and the life of a county clerk
The jail millage. This is extremely belated, but should be noted here.
On February 22, Washtenaw County held an election to vote on a proposed property tax increase ("millage" is the Michigan term) to fund jail renovation and expansion, renovation of space to relocate the 14A District Court, and mental health services for the 25% of jail inmates who are mentally ill.
The proposal was voted down 62% to 38%.
I strongly supported the millage, and I'm very disappointed (though not surprised) that it failed. I apologize to my readers for not expounding on this here before the election. I did write a lot of post-election commentary in the jail millage item at ArborUpdate.
The county is required to provide an adequate jail. The current, overcrowded jail fails that test, both because of the lack of facilities (prisoners sleeping in the gym, hence, no exercise space, and many other problems) and its small size. Indeed, due partly to population growth, we have the smallest jail per capita of the 83 counties in Michigan.
Since the millage failed, the county will now be forced by the state and/or the courts to cut deeply into other programs to build a new jail anyway. The current jail, built in 1978, was also forced on the county, because the old downtown jail was ruled to be inadequate. That history is about to be repeated.
In retrospect, the ballot proposal had no chance of success because of the confluence of three factors.
First, voters in general are not interested in voting increased taxes to fund jails and courtrooms that most of them never see. Even in this highly educated county, many people have the notion that incarceration should be cheap and brutal, and that any money spent to build or maintain jail facilities, or to do anything whatever with the jail population, is "coddling criminals." And in any case, property taxes are already high here.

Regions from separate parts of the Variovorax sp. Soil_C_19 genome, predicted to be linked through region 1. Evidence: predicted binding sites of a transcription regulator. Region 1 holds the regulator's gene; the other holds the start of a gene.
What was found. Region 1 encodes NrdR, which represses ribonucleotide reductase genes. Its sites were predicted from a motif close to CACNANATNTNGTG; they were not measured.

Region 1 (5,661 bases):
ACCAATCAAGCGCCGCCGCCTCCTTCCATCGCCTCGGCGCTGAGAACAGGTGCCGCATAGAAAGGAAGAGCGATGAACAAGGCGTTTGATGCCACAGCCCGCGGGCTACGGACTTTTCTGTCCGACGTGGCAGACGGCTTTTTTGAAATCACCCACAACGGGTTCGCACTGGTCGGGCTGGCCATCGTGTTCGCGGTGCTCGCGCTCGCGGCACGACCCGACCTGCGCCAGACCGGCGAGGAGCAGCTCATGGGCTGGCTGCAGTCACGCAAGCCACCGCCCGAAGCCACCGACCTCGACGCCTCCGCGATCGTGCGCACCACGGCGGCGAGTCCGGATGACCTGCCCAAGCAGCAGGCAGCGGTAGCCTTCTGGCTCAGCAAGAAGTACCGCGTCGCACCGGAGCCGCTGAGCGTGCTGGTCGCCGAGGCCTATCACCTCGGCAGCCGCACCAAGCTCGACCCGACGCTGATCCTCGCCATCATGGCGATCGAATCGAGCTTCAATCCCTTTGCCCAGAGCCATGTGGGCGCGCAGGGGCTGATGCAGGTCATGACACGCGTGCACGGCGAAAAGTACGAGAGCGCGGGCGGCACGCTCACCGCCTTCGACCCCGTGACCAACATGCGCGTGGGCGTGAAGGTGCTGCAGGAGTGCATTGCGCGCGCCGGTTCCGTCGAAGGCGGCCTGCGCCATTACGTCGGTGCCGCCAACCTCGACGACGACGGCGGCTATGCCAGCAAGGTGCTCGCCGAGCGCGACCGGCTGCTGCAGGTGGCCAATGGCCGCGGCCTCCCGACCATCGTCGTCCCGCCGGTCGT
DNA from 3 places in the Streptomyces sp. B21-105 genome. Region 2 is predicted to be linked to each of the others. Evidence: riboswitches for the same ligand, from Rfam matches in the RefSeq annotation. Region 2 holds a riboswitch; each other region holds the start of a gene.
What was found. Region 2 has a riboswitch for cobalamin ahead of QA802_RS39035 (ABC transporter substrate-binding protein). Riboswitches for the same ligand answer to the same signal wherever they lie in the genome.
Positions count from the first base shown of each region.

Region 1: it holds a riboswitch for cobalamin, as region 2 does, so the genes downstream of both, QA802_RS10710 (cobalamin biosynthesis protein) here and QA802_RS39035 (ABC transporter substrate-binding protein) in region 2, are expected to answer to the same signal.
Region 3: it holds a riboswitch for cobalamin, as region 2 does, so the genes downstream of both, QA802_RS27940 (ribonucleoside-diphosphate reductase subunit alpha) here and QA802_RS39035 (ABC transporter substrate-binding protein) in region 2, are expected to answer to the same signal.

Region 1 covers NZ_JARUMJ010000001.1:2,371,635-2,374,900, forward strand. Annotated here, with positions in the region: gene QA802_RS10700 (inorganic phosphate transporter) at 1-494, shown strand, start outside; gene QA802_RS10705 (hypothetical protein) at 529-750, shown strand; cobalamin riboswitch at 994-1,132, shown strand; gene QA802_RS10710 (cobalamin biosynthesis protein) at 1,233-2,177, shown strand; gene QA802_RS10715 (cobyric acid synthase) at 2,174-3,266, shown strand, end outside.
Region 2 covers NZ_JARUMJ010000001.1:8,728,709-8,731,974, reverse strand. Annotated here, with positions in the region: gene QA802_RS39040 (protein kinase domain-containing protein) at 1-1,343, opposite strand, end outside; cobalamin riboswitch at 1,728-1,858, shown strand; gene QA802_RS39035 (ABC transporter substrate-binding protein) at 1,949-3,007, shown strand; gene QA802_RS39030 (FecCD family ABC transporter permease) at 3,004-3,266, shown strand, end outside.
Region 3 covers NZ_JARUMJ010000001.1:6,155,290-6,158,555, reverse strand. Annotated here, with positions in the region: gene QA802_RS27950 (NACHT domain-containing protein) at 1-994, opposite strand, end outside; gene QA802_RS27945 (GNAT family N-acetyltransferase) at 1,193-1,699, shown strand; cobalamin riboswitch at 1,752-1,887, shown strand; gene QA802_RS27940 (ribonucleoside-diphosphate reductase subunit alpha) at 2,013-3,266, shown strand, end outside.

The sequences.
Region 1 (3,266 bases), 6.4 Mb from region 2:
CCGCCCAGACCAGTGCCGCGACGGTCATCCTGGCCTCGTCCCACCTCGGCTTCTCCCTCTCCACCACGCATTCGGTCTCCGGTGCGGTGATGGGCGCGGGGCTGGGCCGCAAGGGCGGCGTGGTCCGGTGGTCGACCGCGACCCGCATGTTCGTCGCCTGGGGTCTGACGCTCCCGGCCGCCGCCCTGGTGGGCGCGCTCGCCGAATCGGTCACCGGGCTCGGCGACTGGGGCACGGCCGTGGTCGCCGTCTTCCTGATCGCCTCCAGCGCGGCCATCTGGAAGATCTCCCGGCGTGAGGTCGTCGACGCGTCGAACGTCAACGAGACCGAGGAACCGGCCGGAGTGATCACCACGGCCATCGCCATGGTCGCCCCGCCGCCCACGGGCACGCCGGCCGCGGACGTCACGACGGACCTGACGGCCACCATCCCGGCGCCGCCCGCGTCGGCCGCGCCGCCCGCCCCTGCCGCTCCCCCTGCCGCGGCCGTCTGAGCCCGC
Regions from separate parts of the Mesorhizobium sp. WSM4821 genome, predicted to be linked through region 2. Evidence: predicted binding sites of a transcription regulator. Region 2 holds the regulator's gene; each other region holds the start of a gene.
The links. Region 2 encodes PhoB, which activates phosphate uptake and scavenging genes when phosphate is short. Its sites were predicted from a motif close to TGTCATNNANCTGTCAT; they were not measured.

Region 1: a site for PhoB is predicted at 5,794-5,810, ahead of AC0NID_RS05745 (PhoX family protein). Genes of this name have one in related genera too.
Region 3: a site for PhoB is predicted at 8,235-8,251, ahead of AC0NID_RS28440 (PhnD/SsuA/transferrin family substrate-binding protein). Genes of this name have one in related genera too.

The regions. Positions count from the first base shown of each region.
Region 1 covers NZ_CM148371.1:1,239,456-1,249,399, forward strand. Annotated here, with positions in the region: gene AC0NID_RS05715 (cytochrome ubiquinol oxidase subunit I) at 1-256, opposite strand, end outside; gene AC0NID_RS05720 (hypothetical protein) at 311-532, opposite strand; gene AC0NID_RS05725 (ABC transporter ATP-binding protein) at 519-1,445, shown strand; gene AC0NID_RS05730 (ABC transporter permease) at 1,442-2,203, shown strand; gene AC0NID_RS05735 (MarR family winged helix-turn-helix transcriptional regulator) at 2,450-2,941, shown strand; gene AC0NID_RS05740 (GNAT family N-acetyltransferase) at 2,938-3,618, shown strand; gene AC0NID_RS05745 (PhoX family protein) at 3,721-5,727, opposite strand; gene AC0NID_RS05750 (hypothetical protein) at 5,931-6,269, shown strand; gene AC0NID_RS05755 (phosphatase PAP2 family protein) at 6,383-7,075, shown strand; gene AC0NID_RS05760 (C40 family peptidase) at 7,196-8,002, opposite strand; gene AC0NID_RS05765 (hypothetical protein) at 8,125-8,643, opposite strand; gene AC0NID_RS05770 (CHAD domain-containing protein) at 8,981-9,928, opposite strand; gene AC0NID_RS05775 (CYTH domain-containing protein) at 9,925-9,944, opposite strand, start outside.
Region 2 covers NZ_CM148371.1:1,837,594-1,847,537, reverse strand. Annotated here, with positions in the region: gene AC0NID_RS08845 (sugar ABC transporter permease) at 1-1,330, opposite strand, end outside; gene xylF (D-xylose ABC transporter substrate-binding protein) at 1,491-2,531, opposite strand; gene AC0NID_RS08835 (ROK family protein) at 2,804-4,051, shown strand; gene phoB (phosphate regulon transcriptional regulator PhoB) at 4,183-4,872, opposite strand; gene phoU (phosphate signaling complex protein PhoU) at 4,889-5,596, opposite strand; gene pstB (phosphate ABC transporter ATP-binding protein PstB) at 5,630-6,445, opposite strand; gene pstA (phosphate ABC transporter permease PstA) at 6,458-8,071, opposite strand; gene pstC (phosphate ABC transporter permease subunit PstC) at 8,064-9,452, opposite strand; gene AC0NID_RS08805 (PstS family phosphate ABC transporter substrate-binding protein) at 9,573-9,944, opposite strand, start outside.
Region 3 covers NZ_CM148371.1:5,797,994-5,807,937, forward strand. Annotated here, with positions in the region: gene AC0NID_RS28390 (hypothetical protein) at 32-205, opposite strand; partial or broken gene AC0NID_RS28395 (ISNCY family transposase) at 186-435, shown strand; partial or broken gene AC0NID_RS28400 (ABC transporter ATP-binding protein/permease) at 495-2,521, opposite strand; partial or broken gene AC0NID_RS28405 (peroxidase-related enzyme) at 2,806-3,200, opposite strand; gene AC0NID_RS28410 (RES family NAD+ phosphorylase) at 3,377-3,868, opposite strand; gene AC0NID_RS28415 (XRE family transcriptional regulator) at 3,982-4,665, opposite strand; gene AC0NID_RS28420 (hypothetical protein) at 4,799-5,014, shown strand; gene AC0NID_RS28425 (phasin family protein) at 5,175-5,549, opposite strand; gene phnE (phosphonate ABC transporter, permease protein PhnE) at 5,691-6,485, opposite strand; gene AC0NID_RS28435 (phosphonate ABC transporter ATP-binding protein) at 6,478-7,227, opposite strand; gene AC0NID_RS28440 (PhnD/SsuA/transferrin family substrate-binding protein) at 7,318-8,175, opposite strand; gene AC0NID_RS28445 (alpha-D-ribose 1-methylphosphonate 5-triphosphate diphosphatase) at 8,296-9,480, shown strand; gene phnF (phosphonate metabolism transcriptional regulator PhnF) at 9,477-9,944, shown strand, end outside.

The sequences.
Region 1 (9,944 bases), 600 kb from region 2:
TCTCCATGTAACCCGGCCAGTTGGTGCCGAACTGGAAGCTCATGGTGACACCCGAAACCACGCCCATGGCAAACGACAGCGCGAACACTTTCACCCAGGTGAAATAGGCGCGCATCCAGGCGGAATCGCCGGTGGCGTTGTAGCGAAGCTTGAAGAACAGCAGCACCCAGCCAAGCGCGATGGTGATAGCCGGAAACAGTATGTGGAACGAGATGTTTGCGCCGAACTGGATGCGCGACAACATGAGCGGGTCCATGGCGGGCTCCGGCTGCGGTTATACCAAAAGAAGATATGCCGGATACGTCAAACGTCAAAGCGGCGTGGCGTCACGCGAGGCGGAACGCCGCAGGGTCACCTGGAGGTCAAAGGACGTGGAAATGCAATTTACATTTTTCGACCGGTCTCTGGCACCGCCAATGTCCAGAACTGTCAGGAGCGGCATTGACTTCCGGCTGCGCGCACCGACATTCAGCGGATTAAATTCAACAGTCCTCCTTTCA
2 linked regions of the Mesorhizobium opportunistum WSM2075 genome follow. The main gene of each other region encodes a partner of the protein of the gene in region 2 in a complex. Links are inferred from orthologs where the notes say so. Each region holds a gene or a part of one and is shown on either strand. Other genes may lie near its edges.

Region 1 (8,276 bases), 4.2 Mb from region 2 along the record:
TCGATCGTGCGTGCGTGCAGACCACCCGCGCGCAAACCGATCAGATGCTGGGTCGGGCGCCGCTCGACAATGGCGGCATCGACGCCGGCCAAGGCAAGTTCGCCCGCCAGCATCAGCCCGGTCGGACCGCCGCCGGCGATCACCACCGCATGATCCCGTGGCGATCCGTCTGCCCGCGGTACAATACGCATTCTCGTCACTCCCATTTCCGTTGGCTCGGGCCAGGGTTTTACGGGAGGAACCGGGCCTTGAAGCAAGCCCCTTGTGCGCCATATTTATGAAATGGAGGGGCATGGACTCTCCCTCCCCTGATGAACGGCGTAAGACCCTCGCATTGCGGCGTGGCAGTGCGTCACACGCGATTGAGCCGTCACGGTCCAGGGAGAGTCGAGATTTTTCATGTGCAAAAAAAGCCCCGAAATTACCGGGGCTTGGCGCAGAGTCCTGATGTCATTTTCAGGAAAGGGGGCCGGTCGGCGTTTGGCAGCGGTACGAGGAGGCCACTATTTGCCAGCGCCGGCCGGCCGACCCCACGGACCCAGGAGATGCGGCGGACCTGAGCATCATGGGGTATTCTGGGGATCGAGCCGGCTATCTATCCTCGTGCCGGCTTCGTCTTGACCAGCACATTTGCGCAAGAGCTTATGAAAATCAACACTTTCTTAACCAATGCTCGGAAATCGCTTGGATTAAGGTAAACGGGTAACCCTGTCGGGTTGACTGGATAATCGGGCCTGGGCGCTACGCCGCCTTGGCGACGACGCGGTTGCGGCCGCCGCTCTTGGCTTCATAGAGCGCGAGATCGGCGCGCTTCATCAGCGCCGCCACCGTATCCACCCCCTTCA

Second, liberal voters in Ann Arbor and Ypsilanti are skeptical of any increase in jail capacity. For some, this is linked to frustration that the medical marijuana decriminizalization passed by Ann Arbor is not being taken seriously by law enforcement authorities. Others, perhaps, are concerned about the growth of the incarcerated population and the "prison industrial complex" that serves it. (More about my own perspective on this another time.)
Finally and perhaps most important, voters in the rural western townships of the county are still angry about the county's decision, four years ago, to force townships to pay for sheriff's department services. Those townships have high voter turnouts, and voted "no" by margins ranging from 3:1 to 11:1.
Ironically, the most direct result of the vote is that the county's remaining subsidy for sheriff's road patrol will be deleted from the budget to pay for the required jail capacity. Possibly some townships will get together to create police departments, but the cost of funding those services will undoubtedly be much more than the 0.75 mill asked for jail expansion.
Since there is zero funding and zero political salience, the crisis of thousands of mentally ill caught up in the criminal justice system will not be addressed. The state has closed its mental hospitals and has pretty much abandoned funding mental health services. I don't think it's a good thing to house the mentally ill in county jails, but that's the course our electorate has chosen, and it certainly is cheaper than treatment.
However, jail overcrowding is a pressing reality, and the county's legal obligation to provide capacity creates an imperative which overrides other policies. Meanwhile, to relieve pressure on state prisons, many prisoners are being shifted to county jails, and counties do not have the option to refuse them.
I expect construction to begin on the new cells next spring at the latest.
....Posted by Lawrence Kestenbaum — Comments
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